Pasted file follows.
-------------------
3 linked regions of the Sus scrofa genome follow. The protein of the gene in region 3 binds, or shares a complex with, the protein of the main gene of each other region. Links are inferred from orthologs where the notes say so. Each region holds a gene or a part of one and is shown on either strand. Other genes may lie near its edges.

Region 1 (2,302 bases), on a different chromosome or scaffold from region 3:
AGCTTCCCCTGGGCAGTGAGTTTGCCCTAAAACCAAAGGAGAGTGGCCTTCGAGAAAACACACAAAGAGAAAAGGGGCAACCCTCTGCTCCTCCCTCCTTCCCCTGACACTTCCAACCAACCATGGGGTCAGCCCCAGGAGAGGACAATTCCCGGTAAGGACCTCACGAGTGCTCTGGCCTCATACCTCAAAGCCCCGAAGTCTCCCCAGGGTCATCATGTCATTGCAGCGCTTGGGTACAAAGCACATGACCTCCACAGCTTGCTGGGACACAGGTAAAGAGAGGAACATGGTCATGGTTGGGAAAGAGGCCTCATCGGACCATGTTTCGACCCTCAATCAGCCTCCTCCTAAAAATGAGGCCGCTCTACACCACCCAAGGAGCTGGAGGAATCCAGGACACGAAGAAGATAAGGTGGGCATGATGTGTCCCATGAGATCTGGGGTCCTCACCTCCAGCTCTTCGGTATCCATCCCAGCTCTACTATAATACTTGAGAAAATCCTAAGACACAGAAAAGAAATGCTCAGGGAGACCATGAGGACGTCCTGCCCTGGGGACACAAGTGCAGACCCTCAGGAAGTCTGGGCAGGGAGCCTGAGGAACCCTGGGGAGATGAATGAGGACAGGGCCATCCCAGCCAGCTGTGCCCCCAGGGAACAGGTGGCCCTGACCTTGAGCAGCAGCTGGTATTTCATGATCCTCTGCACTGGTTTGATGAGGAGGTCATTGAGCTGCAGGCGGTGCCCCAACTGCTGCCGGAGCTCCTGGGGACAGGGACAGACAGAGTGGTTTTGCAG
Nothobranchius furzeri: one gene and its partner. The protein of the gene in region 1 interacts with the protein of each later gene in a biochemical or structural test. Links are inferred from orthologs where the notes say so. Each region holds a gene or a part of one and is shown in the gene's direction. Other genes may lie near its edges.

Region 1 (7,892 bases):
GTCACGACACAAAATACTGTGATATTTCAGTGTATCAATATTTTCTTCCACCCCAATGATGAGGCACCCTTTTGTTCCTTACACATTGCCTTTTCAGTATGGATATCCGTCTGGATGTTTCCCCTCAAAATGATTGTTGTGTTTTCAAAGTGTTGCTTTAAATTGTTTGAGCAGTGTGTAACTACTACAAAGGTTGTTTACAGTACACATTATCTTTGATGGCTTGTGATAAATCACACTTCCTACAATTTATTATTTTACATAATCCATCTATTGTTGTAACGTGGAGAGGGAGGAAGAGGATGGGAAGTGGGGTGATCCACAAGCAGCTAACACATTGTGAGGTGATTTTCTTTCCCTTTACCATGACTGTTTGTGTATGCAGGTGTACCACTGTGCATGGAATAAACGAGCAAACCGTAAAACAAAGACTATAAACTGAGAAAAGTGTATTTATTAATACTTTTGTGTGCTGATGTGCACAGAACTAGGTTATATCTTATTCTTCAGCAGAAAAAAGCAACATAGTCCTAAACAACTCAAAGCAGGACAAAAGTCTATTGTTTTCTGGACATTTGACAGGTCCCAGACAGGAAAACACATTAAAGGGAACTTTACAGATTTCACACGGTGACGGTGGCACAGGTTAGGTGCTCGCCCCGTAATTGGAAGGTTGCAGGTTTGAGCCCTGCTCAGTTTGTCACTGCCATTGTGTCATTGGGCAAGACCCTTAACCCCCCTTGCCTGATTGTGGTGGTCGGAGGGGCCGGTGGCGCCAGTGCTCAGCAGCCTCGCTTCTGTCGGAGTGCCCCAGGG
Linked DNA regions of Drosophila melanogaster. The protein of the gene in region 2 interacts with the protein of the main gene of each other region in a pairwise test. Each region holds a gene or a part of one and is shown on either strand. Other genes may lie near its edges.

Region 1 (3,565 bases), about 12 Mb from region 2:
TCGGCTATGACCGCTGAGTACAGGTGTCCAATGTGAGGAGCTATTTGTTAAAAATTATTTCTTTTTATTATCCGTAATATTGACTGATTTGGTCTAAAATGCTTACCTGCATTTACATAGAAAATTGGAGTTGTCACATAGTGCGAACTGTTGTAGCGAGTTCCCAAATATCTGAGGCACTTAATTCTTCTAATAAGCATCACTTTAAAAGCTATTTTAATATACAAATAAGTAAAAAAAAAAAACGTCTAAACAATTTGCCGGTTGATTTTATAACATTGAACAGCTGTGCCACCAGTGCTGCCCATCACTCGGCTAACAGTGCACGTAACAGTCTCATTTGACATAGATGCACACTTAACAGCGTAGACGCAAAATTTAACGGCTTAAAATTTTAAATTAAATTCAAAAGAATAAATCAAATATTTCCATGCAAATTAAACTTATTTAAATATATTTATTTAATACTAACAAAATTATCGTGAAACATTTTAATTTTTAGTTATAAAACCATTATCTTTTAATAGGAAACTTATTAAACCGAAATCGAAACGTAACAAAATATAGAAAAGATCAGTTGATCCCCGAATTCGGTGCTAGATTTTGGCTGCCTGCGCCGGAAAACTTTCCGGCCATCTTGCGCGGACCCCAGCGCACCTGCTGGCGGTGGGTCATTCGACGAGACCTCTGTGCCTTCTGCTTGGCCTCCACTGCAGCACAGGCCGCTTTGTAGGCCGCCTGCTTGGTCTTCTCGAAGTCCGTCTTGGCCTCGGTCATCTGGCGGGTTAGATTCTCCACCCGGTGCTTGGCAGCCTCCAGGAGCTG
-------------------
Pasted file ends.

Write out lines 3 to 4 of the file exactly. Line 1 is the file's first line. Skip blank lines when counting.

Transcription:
AGCTTCCCCTGGGCAGTGAGTTTGCCCTAAAACCAAAGGAGAGTGGCCTTCGAGAAAACACACAAAGAGAAAAGGGGCAACCCTCTGCTCCTCCCTCCTTCCCCTGACACTTCCAACCAACCATGGGGTCAGCCCCAGGAGAGGACAATTCCCGGTAAGGACCTCACGAGTGCTCTGGCCTCATACCTCAAAGCCCCGAAGTCTCCCCAGGGTCATCATGTCATTGCAGCGCTTGGGTACAAAGCACATGACCTCCACAGCTTGCTGGGACACAGGTAAAGAGAGGAACATGGTCATGGTTGGGAAAGAGGCCTCATCGGACCATGTTTCGACCCTCAATCAGCCTCCTCCTAAAAATGAGGCCGCTCTACACCACCCAAGGAGCTGGAGGAATCCAGGACACGAAGAAGATAAGGTGGGCATGATGTGTCCCATGAGATCTGGGGTCCTCACCTCCAGCTCTTCGGTATCCATCCCAGCTCTACTATAATACTTGAGAAAATCCTAAGACACAGAAAAGAAATGCTCAGGGAGACCATGAGGACGTCCTGCCCTGGGGACACAAGTGCAGACCCTCAGGAAGTCTGGGCAGGGAGCCTGAGGAACCCTGGGGAGATGAATGAGGACAGGGCCATCCCAGCCAGCTGTGCCCCCAGGGAACAGGTGGCCCTGACCTTGAGCAGCAGCTGGTATTTCATGATCCTCTGCACTGGTTTGATGAGGAGGTCATTGAGCTGCAGGCGGTGCCCCAACTGCTGCCGGAGCTCCTGGGGACAGGGACAGACAGAGTGGTTTTGCAG
Nothobranchius furzeri: one gene and its partner. The protein of the gene in region 1 interacts with the protein of each later gene in a biochemical or structural test. Links are inferred from orthologs where the notes say so. Each region holds a gene or a part of one and is shown in the gene's direction. Other genes may lie near its edges.